Considering the last film I reviewed—about Genghis Khan’s grandson, Halaku (Hulegu Khan)—it seemed to me about time that I watched this one. What strengthened my resolve was that I happened to watch the Julie Andrews-Omar Sharif starrer The Tamarind Seed last week, and I was reminded that Omar Sharif starred as Genghis Khan here. ‘And Omar Sharif as Genghis Khan’, as the credits read. [An uncanny coincidence there, with—as in Halaku—the lead actor’s name appearing at the end of the credited cast].
The story begins on the steppes in Central Asia, where a small tribe of Mongols is moving along, riders, hide-covered wagons and all, when another tribe—an enemy of this one—attacks.
The attackers catch the little caravan unawares, and their leader Yesügei, his teenaged son Temujin, and many others are taken captive.
The leader of the attacking clan, Jamuga (Stephen Boyd), has his hands on Temujin’s throat, ready to throttle the boy, when the venerable old Geen (Michael Hordern), who belongs to Temujin’s clan, hurries forward and stops Jamuga. Look at Temujin’s palm, he tells the irate warrior—there’s a blood clot on the boy’s palm, which means, according to portents, that Temujin is destined to be a great leader. And that he who takes Temujin’s life will die. Jamuga, with ill grace, lets the boy be.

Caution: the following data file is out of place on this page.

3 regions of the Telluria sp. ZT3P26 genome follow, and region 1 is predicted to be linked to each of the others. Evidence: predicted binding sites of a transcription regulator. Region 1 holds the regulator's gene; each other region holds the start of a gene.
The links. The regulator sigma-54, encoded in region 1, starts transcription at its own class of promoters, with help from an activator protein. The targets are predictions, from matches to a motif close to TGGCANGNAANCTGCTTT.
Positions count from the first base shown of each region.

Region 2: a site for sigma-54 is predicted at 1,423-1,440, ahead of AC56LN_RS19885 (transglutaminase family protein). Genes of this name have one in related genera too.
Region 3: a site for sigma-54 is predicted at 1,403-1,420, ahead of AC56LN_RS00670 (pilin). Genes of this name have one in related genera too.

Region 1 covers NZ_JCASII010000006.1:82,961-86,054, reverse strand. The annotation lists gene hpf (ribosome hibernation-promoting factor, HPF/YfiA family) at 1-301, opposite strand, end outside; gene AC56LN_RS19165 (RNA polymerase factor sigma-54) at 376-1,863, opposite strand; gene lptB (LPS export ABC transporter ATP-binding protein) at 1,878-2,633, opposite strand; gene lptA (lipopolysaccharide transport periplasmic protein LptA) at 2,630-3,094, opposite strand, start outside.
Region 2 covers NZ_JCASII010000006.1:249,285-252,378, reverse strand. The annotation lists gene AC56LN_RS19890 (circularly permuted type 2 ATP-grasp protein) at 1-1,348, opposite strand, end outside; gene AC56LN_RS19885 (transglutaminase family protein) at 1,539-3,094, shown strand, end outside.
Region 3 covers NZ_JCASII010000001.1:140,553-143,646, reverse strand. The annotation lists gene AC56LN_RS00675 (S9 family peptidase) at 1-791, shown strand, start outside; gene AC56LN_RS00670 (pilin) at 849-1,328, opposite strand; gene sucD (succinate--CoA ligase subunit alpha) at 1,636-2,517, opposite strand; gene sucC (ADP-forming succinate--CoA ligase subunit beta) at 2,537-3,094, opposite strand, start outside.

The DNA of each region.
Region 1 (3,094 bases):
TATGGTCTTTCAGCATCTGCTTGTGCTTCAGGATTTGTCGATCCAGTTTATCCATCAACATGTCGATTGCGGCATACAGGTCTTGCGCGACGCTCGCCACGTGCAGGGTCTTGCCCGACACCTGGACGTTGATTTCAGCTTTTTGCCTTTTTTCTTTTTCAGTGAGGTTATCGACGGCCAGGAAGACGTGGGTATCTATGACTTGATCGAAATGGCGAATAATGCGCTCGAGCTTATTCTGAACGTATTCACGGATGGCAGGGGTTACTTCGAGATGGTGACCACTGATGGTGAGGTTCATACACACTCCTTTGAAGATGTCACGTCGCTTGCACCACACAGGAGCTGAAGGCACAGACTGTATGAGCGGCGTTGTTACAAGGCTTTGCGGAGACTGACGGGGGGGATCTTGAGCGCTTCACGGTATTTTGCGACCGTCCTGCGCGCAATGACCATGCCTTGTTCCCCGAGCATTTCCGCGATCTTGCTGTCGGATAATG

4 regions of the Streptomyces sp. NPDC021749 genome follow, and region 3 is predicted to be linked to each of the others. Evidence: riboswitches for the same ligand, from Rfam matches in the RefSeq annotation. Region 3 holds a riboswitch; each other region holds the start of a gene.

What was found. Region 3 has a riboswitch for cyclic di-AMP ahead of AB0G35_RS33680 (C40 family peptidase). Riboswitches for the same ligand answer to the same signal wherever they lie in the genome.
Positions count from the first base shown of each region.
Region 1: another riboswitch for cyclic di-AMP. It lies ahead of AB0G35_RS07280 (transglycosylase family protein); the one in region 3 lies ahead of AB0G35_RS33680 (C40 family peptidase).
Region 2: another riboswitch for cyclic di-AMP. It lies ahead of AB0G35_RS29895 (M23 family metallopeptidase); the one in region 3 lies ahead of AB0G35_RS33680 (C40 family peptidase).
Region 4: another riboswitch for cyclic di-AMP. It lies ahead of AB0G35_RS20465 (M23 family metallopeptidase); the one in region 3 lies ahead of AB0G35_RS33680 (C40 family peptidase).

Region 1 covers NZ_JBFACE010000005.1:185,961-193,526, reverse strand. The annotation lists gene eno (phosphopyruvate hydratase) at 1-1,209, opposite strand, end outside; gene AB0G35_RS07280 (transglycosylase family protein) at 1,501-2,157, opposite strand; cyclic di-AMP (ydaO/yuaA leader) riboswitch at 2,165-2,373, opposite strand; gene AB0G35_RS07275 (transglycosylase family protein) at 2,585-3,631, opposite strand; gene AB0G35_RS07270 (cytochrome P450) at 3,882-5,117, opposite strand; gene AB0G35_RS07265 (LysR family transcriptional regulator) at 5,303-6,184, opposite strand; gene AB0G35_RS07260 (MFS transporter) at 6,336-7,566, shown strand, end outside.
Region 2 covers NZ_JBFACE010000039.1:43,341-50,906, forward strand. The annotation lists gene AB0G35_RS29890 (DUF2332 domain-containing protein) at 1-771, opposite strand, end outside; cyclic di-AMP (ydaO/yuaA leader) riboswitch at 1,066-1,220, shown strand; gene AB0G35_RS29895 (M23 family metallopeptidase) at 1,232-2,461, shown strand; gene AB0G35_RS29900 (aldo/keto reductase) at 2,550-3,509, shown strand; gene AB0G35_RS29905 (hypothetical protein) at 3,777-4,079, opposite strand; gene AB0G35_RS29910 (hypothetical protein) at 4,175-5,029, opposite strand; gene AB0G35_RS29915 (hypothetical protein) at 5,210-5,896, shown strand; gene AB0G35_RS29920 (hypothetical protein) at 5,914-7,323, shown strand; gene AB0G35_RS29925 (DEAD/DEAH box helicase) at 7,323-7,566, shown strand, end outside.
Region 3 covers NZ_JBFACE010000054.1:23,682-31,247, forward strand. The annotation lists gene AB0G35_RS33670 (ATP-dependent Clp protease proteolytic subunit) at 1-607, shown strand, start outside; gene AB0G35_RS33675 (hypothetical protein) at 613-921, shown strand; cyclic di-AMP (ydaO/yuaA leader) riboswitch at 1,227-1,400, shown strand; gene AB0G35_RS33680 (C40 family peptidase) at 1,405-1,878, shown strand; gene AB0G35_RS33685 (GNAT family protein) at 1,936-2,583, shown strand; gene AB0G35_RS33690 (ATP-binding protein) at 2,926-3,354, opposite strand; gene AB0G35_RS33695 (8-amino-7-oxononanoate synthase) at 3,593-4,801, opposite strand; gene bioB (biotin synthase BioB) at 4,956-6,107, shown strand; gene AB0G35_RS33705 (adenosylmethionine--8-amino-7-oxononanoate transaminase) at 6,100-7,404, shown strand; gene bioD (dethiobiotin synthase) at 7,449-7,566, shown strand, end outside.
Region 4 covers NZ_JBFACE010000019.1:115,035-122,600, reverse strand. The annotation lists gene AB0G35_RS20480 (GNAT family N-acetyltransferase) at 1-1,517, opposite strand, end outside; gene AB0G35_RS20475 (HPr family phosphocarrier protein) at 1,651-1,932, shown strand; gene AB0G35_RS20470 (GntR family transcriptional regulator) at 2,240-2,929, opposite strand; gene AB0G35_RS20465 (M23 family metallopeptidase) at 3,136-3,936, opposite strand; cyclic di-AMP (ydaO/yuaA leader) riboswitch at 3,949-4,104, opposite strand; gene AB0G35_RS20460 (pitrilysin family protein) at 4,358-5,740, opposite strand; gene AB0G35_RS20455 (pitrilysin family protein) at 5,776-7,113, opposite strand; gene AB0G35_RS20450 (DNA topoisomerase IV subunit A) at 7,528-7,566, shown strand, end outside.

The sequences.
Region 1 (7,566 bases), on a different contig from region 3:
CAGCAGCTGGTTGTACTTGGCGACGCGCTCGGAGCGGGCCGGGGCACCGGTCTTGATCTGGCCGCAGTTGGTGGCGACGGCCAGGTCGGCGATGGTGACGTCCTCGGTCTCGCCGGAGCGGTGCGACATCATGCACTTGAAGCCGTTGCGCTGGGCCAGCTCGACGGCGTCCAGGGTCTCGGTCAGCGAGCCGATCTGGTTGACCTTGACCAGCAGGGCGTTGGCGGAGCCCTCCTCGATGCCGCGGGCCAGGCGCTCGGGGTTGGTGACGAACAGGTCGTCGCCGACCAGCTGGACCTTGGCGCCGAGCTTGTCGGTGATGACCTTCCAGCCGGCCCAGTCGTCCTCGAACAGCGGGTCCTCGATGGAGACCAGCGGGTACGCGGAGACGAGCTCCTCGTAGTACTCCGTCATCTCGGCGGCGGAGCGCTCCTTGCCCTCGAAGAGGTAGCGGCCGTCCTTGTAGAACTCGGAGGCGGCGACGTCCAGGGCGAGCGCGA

…but kills Temujin’s father, Yesügei, in a brutal fashion (tied by ropes to two horses), right in front of Temujin’s eyes. Temujin is then ‘imprisoned’ by having a huge wooden collar locked around his neck.